forth-but still seem to keep their secret. Our difficulty to place them in
terms of modernity or postmodernity derives from their paradoxical
structures, their over-determination, their poetic language, and also and
perhaps above all from their sexual contents. The censors who passed
judgment upon them all had to answer the same question: can poetic
excellence redeem such sexually explicit and immoral books? They answered
yes or no, depending more on their preferences or prejudices than on legal
arguments, thereby acknowledging their incapacity to take only the text
into consideration. The critics who, on the whole, have tended to overlook
partly or totally the immoral element and to pay homage only to the poetic
quality, have perhaps been similarly guilty of censoring the text. The
unreadability of these two monumental works shows that the authors have
totally managed to solipsize their readers. If one takes into account the
two dimensions, the poetic and the sexual, one suddenly realizes that the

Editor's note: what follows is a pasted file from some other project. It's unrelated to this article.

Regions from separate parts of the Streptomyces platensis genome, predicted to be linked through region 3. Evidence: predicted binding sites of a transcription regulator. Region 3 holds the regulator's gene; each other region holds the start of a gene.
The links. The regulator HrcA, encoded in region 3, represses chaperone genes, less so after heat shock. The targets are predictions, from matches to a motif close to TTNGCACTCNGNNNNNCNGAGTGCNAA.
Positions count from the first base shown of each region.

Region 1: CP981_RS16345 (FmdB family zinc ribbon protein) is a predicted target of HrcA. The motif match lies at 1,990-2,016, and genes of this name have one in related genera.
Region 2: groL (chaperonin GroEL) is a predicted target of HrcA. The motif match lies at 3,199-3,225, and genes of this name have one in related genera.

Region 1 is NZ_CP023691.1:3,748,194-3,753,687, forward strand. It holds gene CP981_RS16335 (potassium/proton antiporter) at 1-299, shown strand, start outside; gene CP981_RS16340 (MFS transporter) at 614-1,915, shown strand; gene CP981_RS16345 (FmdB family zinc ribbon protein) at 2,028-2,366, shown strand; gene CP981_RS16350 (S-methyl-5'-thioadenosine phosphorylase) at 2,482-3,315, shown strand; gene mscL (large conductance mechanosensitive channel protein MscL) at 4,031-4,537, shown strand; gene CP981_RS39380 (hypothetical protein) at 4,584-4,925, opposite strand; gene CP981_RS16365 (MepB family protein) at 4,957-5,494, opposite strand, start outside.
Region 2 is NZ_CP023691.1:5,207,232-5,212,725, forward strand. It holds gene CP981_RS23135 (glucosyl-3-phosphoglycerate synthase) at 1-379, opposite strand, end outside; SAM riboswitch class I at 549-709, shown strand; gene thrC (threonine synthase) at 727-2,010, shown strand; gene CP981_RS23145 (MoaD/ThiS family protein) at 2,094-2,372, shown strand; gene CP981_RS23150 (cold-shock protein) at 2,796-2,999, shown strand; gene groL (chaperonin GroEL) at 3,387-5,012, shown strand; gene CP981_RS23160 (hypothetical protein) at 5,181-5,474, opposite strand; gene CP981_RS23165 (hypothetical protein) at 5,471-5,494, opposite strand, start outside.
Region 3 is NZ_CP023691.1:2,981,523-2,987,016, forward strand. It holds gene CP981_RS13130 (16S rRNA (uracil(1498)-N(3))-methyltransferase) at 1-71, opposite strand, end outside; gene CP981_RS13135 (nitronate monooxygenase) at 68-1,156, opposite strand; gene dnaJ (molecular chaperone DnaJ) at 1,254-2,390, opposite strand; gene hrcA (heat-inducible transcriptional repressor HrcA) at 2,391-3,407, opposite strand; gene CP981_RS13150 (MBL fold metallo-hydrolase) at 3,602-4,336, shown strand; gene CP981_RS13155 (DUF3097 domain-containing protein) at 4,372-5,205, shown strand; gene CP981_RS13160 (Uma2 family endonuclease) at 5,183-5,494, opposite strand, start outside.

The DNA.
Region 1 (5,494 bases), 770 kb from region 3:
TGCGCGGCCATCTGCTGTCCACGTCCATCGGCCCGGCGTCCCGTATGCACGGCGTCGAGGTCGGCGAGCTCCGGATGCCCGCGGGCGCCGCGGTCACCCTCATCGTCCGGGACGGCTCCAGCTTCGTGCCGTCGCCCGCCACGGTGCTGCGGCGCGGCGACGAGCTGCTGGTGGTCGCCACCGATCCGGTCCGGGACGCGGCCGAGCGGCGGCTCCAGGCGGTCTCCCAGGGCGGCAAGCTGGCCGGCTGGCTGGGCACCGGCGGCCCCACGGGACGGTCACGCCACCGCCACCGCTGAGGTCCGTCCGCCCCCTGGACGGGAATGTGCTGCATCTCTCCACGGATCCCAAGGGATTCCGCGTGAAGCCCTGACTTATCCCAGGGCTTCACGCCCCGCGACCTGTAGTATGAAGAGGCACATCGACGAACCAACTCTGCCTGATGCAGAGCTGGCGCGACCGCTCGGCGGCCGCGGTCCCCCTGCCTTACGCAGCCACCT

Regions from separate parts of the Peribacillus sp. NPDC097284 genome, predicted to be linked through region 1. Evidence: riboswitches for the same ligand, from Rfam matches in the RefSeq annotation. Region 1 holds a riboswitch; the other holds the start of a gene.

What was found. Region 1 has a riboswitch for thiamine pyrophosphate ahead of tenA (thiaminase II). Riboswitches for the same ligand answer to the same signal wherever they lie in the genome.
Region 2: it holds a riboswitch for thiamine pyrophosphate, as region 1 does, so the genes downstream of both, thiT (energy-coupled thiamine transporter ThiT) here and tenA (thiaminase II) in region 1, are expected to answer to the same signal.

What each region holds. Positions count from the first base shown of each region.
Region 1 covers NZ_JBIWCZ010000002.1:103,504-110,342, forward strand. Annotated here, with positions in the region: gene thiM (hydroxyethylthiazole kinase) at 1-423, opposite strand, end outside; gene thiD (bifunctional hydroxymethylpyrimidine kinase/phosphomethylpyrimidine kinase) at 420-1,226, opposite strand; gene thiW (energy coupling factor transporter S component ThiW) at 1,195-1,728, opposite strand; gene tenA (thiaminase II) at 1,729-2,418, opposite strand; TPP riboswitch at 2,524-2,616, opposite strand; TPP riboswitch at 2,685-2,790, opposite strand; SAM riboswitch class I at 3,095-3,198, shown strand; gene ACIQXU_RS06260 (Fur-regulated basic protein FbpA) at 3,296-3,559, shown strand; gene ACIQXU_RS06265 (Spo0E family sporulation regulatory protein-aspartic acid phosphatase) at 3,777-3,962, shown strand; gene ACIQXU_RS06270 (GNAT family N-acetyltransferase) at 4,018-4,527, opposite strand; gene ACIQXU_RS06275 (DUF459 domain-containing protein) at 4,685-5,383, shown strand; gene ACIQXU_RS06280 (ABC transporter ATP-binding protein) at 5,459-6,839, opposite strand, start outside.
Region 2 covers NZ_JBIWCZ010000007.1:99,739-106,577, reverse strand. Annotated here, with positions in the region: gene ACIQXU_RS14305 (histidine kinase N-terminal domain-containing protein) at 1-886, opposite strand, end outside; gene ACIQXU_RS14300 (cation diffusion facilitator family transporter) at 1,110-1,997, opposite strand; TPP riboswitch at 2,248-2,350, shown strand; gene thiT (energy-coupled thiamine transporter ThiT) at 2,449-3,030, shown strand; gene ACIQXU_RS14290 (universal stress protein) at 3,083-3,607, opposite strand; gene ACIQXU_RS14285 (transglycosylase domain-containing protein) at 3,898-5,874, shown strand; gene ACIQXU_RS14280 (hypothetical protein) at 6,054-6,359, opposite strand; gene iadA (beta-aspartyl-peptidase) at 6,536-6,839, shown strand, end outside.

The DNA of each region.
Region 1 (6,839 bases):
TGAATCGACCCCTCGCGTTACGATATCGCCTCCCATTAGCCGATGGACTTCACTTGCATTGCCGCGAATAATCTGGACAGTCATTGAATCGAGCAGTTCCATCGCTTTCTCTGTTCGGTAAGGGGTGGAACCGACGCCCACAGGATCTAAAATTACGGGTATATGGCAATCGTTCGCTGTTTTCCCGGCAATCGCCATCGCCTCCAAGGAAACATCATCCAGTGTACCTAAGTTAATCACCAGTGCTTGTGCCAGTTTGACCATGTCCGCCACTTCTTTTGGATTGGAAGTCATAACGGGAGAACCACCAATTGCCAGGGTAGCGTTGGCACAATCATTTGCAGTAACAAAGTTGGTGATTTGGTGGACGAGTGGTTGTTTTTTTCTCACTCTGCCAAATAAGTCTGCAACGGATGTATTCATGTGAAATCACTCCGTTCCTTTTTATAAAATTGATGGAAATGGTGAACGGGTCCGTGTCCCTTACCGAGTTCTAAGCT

text is the result of a paradoxical meshing of desires and gives rise, in
the reader's mind, to that authorial figure mentioned by Michel Foucault in
his 1969 essay "What is an Author?"
Simon Karlinsky, University of California, Berkeley: "Nabokov and Certain
Poets of Russian Modernism."

In a 1973 article Vladimir Markov postulated a "great
twentieth-century triad" within the Russian poetic tradition: Vladimir
Mayakovsky, Boris Pasternak and Marina Tsvetaeva, who, for him, were united
by their common derivation from Andrei Bely. Such derivation can be
accepted only with considerable reservations. But this idea points to a
possible connection between these three poets and their younger
contemporary Vladimir Nabokov. What all four have in common has been
described in French as un m=E9taphorisme exacerb=E9 and l'attention consta=
=E0 la facture de la trame verbale. This quality, perceptible in both the
poetry and the prose of the three poets, is to be found only to Nabokov's
fictional prose (in both Russian and English). As a poet, he belongs to an
entirely different school and tradition.

As a critic Nabokov had interesting and at times highly negative
things to say about the three poets. He also wrote clever and, in
Tsvetaeva's case, highly unfair parodies of their poetry. Yet, as a prose
stylist, he clearly belongs to the same "verbalist" trend within the early
twentieth-century Russian literature as do Mayakovsky, Pasternak and

Julian W. Connolly, University of Virginia: "Cicinnatus and Differance: